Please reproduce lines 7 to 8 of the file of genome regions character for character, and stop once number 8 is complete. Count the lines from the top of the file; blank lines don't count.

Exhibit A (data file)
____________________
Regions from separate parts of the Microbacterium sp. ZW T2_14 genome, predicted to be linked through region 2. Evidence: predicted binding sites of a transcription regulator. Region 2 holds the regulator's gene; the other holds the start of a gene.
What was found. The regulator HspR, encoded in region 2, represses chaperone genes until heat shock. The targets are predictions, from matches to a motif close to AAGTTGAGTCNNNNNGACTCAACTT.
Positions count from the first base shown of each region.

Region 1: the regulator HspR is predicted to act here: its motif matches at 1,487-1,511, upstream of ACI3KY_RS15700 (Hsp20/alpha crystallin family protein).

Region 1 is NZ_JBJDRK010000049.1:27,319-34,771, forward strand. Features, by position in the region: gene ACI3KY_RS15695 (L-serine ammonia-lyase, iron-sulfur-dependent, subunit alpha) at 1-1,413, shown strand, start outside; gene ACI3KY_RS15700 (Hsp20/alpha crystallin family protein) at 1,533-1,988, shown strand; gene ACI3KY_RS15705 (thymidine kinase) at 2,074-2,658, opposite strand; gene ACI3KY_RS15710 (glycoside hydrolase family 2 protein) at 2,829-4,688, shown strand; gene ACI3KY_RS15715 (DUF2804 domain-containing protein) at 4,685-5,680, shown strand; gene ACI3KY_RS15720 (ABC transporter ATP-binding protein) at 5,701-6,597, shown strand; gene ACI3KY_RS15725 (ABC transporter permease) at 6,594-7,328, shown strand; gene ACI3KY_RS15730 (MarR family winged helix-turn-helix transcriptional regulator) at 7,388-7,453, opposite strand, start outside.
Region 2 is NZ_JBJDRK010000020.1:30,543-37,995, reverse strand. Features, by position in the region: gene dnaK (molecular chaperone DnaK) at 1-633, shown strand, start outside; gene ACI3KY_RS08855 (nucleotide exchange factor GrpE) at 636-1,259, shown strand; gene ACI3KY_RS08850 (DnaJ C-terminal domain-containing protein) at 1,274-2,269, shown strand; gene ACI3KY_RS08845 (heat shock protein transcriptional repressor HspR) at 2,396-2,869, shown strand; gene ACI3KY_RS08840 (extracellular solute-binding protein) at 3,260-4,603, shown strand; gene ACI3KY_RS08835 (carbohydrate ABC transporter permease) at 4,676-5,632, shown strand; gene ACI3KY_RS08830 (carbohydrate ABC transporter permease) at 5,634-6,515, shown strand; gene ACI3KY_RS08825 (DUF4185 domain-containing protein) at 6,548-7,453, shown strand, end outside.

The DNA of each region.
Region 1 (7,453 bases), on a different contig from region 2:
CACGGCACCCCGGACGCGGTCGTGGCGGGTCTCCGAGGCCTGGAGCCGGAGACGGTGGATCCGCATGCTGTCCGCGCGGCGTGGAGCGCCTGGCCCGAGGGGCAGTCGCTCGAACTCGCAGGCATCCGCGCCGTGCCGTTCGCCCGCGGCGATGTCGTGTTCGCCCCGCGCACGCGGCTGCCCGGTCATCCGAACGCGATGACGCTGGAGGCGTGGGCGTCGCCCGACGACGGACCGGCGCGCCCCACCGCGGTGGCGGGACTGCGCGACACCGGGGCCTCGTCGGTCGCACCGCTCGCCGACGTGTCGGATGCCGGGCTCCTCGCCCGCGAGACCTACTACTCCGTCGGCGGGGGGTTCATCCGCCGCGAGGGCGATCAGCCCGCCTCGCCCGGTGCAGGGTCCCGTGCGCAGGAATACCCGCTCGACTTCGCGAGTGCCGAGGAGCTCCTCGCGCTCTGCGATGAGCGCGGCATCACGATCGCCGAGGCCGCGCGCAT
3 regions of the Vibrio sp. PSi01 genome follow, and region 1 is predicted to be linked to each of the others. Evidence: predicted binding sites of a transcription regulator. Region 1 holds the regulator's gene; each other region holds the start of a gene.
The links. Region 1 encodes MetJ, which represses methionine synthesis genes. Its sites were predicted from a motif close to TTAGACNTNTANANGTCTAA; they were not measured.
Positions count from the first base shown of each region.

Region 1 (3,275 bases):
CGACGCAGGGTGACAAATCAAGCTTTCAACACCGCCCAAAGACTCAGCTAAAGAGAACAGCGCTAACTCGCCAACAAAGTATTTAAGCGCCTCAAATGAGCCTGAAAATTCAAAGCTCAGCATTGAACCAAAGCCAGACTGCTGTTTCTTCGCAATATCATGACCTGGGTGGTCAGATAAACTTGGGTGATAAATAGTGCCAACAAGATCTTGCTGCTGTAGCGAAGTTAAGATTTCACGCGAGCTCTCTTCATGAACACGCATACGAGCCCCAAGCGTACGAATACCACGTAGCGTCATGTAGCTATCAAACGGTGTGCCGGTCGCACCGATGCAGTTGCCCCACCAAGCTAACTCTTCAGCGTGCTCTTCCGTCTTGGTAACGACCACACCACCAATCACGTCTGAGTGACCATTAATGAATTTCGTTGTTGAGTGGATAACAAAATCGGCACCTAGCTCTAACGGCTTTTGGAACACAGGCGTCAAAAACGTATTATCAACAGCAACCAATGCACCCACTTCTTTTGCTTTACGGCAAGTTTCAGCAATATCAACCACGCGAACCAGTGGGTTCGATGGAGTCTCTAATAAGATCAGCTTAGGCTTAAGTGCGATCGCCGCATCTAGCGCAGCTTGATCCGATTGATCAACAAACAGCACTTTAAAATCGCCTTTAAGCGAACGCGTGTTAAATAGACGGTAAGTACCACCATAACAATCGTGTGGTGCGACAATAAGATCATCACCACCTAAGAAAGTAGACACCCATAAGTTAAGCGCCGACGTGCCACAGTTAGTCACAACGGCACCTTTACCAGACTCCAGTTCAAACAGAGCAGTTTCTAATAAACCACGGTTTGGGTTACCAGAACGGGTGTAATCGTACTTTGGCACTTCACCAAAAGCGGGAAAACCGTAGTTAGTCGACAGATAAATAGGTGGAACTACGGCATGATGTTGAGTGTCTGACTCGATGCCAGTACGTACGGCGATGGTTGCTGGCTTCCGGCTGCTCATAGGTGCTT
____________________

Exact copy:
The DNA of each region.
Region 1 (7,453 bases), on a different contig from region 2: